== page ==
In some ways, Utah County is the future of Utah. It is booming in growth, jobs and high-tech entrepreneurism. In a few decades it could be Utah’s most populous county. Its thriving technology sector contrasts with its agricultural roots. And agriculture is still important in the county.
It’s a much different county than when I grew up in the farming area of west Orem. At that time most everyone was either a farmer or worked for Geneva Steel. Today, subdivisions, shopping centers – and Utah Valley University — have replaced the farms.
Utah County is diverse, crowded, and vibrant. Between BYU and UVU, it has a very large student population.
But the county’s current form of government is antiquated for a large, diverse, growing county.
The old three-member county commission form of government works fine for smaller, more homogenous counties. But it’s time for Utah County to change to a mayor/council system that separates executive and legislative roles.
The Utah County Commission has had its share of challenges lately, including a very public feud with Gov. Gary Herbert (a Utah County guy himself) over transit board appointments, a commissioner accused of bullying and sexual harassment, and recent concerns about the county’s election performance.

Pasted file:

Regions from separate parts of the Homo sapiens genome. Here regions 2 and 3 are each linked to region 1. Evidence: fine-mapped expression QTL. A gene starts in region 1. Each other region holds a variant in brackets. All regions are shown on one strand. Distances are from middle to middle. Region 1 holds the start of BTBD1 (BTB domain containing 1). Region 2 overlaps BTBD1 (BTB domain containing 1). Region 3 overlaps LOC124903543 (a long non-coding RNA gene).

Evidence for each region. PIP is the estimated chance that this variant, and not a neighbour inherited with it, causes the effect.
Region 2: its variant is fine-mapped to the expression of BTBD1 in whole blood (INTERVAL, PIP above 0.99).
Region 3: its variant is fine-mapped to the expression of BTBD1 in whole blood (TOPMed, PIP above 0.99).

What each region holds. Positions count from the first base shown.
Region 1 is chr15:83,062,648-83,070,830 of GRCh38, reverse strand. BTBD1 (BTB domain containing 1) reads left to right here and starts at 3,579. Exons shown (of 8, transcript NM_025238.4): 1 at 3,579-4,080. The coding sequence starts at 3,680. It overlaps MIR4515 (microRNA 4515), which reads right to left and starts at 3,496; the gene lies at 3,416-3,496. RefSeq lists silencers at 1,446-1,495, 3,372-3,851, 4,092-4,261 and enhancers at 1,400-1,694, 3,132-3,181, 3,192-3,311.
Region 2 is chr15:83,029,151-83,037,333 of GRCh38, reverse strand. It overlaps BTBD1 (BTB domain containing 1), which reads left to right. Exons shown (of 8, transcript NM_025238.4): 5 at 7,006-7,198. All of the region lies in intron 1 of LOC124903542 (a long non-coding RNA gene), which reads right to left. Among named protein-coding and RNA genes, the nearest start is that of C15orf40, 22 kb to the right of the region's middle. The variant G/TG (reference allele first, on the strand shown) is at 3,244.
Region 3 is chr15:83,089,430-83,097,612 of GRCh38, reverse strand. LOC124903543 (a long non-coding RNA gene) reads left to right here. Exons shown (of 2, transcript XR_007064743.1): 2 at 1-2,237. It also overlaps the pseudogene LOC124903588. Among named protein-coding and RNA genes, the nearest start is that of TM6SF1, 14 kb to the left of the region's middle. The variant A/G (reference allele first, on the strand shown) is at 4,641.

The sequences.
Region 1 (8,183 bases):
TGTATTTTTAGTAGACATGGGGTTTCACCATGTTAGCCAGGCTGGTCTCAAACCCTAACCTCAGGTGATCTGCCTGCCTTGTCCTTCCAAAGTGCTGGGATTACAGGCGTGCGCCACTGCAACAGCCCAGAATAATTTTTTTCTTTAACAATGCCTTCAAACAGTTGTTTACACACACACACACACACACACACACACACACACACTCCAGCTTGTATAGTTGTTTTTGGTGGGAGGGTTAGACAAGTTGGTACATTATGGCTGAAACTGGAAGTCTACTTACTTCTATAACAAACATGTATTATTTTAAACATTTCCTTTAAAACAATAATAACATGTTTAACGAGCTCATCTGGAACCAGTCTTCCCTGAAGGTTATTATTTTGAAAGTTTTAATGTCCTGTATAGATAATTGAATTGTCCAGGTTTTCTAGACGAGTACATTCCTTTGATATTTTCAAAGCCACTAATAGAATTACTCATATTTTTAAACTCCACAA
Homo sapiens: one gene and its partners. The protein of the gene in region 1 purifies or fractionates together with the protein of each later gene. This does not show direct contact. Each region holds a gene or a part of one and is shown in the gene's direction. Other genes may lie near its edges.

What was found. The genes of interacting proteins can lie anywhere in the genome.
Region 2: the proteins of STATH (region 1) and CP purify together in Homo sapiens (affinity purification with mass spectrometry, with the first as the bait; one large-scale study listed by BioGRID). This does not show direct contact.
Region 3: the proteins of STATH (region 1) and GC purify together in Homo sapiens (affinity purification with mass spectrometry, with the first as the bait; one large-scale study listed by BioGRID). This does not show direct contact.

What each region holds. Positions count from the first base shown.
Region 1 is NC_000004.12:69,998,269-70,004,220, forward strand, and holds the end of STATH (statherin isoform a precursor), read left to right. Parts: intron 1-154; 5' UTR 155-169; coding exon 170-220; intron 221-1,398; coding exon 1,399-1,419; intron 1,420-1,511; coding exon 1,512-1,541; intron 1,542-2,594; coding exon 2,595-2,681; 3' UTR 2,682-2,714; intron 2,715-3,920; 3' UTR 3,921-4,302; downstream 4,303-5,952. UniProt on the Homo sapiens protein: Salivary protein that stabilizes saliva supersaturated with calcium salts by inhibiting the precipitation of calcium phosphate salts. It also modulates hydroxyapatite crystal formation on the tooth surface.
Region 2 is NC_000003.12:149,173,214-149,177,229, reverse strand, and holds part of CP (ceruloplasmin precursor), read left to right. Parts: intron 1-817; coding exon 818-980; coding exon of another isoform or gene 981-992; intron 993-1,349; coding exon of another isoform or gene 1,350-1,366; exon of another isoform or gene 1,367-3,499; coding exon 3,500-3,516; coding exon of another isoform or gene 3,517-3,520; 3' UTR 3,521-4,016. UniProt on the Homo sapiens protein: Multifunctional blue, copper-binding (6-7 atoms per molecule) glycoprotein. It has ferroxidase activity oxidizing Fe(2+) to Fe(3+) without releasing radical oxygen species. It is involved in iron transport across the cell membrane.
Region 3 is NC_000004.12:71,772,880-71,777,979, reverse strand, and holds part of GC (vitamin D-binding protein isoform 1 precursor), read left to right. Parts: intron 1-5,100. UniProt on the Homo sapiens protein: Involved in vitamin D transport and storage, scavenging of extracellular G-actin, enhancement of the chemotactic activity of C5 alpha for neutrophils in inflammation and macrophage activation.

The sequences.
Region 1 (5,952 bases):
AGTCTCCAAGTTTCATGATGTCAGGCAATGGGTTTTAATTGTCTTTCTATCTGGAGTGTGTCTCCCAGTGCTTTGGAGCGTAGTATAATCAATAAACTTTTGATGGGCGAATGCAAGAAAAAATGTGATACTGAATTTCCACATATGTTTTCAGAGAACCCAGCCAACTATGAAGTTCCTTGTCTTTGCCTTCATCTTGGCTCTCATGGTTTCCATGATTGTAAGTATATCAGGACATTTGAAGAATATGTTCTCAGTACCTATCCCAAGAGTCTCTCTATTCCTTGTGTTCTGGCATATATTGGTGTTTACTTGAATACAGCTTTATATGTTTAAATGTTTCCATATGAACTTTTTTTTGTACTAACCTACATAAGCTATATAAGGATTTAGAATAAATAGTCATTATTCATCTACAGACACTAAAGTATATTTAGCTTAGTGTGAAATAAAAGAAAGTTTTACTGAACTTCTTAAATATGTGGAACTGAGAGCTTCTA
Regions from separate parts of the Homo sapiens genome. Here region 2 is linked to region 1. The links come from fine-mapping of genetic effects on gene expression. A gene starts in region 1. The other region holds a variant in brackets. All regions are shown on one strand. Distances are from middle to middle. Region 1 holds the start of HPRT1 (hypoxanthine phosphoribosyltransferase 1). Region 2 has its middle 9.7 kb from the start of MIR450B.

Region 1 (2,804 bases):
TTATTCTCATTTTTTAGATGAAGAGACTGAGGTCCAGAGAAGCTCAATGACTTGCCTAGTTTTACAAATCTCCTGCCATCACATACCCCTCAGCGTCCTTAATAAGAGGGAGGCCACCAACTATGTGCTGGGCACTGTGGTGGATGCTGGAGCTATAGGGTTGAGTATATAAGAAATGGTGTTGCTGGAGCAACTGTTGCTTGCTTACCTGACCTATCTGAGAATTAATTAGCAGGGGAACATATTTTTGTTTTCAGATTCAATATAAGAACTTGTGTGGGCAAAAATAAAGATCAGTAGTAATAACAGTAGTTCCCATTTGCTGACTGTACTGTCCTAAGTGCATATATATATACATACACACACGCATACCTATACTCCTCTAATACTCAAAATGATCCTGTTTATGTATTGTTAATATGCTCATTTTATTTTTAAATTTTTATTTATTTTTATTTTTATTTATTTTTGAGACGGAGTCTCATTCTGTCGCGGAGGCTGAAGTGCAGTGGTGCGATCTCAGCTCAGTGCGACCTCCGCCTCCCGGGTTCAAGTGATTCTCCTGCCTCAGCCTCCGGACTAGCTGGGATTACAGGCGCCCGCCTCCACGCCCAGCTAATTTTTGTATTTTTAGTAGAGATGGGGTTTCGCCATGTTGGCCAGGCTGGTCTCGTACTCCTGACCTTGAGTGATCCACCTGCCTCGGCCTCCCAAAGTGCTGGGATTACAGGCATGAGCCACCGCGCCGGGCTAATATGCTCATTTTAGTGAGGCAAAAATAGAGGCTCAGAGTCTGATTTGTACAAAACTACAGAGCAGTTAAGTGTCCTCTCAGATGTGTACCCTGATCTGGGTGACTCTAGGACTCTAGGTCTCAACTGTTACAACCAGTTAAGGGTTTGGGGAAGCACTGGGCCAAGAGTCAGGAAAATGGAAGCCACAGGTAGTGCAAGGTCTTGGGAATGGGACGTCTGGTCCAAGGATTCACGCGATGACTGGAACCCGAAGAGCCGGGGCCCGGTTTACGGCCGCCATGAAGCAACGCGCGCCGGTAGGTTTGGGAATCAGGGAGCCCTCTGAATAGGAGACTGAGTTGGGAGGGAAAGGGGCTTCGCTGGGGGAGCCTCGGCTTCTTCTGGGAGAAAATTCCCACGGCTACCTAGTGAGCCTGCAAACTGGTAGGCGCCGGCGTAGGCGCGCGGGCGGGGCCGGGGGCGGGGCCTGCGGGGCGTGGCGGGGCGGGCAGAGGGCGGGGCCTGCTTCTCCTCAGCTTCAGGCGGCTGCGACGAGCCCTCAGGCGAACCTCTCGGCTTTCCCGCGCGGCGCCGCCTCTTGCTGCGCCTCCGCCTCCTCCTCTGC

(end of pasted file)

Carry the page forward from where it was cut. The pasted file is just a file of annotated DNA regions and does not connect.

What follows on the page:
Many Utah County voters are still angry about having to stand in line for three or four hours on election day.
I’m not suggesting that the form of government is responsible for these problems, although it could have contributed.
The bigger issue is that the various areas of Utah County deserve their own representation on a county council so their concerns and issues are better addressed. It’s impossible for a three-member commission to represent all the varied needs and issues in Utah County.
An even bigger issue is the need to separate the legislative branch of government that makes the policy from the executive branch that carries out the policy.
When three commissioners make the policy and then carry out the policy, there exists a greater risk for problems and even corruption to occur.
I’m not at all suggesting that serious problems now exist. But let’s change the governance now to provide greater accountability and transparency in the executive/legislative functions.
A mayor/council governance system provides more accountability. Voters in council districts know exactly who makes the policy, and their own council member is more accessible and responsible to them.
They also know the mayor is responsible to carry out the policies. They know where the buck stops.
Even with the growth and rapid changes occurring in Utah County, I hope it will remain a conservative county and appreciate its rural roots. But it’s no longer your grandpa’s (that would be me) Utah County. It’s time to modernize so each county area has its own council member.